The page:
How do I follow FAIR USE guidelines? Fair use guidelines give teachers, students, librarians, and others permission to use copyrighted materials without permission in special situations. The fair use guidelines are not easy to understand. In general, if the material is for educational use and is not used for profit, a student may use a SMALL amount of the material. Credit must be given to the creator even if it is considered fair use to use an item.
How MUCH can I use under fair use guidelines? Video – 3 minutes or 10% (whichever is less) Text – 1000 words or 10% (whichever is less) Poetry – 1 poem of less than 250 words or 250 word excerpt from a longer poem Music – 30 seconds or 10% (whichever is less) Images – 15 images or 10% (whichever is less) but no more than five images from a single creator If you need to use more, ask permission! Be sure to give credit, even if you are only using a small amount!
How do I give the creator credit? For images, include the following under each image: © date, creator Example: © 2004, Animation Library All resources used, including sources of images, should be cited in a bibliography. This will be the last page of a written report, or the last slide of a power point, or a link on a website.
How do I write citations for my bibliography? Collect the following information for each resource you use as you conduct your research. You can fill out the cards available in the library or keep a page on your h drive or a flash drive Titles of books, magazine articles, encyclopedia articles, websites or web pages Authors’ names Publishers, cities of publication, and publication dates Dates you visited websites or that websites were last updated Website addresses For simple projects, list the information above. For more formal projects, follow MLA format. There are sheets in the library explaining how to do this. There is also a link on the Baker Library website.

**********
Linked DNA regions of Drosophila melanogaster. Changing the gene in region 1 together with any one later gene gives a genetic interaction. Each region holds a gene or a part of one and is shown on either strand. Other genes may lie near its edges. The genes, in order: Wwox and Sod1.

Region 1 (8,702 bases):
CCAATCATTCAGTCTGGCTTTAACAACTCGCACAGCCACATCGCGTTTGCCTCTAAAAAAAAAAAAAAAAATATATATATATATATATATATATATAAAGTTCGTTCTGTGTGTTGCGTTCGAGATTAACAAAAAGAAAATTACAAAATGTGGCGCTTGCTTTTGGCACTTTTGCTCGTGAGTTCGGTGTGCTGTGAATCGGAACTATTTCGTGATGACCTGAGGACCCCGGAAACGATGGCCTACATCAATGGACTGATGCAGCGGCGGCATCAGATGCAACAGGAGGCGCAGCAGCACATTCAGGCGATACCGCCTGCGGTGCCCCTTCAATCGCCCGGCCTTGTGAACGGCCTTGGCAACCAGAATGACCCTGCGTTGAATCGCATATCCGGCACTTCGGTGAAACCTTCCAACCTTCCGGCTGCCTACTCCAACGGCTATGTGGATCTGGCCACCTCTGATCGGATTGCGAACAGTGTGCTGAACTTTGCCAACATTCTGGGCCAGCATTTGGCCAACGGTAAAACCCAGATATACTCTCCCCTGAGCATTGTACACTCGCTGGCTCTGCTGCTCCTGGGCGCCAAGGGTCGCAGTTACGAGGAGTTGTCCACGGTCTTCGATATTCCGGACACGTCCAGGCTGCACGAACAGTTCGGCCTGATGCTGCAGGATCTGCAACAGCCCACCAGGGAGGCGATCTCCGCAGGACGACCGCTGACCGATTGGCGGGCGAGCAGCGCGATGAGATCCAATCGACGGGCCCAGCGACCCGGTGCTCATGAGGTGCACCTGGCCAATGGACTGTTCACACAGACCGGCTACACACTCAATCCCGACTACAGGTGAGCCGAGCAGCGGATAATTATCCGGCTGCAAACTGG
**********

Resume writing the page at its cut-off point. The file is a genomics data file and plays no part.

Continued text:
Bibliography Animation Library. 15 June 2004. http: //webclipart. about. com/gi/dynamic/offsite. htm? site=http%3 A%2 F%2 Fwww. animationlibrary. com%2 F a-l%2 F%3 Fn%3 Dsubcat_images. php 3%26 id%3 D 319%26 start%3 D 0%26 end%3 D 20 Barnes, Gary. "Hurricane. " World Book Online Reference Center. 2004. World Book, Inc. 17 June 2004. http: //www. worldbookonline. com/wb/Article? id=ar 267860. Davidson, Hall. Classroom Copyright Chart. 15 June 2004. http: //www. halldavidson. net/download 2. html#anchor 696085 Gardner, Phyllis D. COPYRIGHT? ? ? !!! 3 March 2003. http: //www. richmond. k 12. va. us/schools/jones/Copyright-Kids/index. htm Harper, Georgia. Fair Use Guidelines for Educational Multimedia. 6 August 2001. http: //www. utsystem. edu/OGC/Intellectual. Property/ccmcguid. htm Simpson, Carol. Copyright for Schools, a Practical Guide. Worthington, Ohio: Linworth, 2001. U. S. Copyright Office. Copyright Basics. December 2000. http: //www. copyright. gov/circs/circ 1. html U. S. Copyright Office. Copyright Laws of the United States. 15 June 2004. http: //www. copyright. gov/title 17/